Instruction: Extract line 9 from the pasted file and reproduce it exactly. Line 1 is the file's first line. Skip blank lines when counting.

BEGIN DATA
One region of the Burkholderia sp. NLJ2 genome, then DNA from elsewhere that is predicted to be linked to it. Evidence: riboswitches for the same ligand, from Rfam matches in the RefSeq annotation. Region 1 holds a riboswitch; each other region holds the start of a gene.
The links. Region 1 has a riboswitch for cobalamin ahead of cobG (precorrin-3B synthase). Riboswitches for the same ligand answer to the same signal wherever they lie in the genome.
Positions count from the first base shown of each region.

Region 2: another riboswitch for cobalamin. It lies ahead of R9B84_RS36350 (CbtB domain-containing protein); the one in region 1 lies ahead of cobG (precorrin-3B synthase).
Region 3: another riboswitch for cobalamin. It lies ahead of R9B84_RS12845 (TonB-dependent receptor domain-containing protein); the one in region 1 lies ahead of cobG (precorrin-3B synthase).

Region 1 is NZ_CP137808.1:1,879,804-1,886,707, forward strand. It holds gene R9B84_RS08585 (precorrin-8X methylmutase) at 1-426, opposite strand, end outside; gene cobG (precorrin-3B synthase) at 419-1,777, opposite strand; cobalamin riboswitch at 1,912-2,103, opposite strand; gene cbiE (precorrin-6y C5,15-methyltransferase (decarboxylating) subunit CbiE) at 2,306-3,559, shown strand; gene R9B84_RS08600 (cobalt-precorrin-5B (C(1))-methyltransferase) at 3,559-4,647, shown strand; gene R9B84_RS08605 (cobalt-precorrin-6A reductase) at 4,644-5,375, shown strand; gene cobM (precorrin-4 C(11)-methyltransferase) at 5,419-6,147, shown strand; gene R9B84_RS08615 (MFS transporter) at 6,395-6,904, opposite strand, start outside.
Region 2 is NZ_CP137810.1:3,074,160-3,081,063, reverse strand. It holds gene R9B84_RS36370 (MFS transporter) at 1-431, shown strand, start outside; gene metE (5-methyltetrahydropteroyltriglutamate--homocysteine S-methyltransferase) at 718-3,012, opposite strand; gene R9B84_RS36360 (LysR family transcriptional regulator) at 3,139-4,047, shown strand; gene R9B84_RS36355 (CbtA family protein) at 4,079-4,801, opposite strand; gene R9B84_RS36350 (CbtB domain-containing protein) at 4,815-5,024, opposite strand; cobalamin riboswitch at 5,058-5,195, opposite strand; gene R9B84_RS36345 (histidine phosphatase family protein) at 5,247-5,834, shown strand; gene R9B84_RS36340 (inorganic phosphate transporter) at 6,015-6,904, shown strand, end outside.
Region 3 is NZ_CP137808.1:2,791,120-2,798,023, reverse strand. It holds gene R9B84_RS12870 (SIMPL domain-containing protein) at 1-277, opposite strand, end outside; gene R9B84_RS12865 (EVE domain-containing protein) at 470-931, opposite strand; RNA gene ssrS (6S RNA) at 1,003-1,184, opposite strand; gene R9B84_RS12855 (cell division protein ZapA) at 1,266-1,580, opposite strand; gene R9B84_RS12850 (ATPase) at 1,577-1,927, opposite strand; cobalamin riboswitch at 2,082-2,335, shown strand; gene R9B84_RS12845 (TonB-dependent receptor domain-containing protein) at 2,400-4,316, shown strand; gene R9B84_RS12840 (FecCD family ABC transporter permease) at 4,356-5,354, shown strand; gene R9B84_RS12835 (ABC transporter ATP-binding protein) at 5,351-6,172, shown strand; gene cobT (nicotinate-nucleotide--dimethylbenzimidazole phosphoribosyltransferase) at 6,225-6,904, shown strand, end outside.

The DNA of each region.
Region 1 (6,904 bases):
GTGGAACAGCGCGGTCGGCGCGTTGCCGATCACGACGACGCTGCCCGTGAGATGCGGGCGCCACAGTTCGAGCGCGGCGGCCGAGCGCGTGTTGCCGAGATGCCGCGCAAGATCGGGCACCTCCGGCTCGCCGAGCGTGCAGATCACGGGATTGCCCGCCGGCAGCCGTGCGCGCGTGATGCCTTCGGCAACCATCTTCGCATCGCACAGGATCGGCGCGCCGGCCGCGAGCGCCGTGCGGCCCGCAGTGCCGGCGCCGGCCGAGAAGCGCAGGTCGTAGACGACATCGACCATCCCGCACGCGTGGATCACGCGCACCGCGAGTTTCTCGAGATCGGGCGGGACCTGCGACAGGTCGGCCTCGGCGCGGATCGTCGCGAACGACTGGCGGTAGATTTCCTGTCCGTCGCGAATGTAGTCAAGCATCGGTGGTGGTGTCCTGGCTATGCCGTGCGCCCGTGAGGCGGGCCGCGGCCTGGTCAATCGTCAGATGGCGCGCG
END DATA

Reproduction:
The DNA of each region.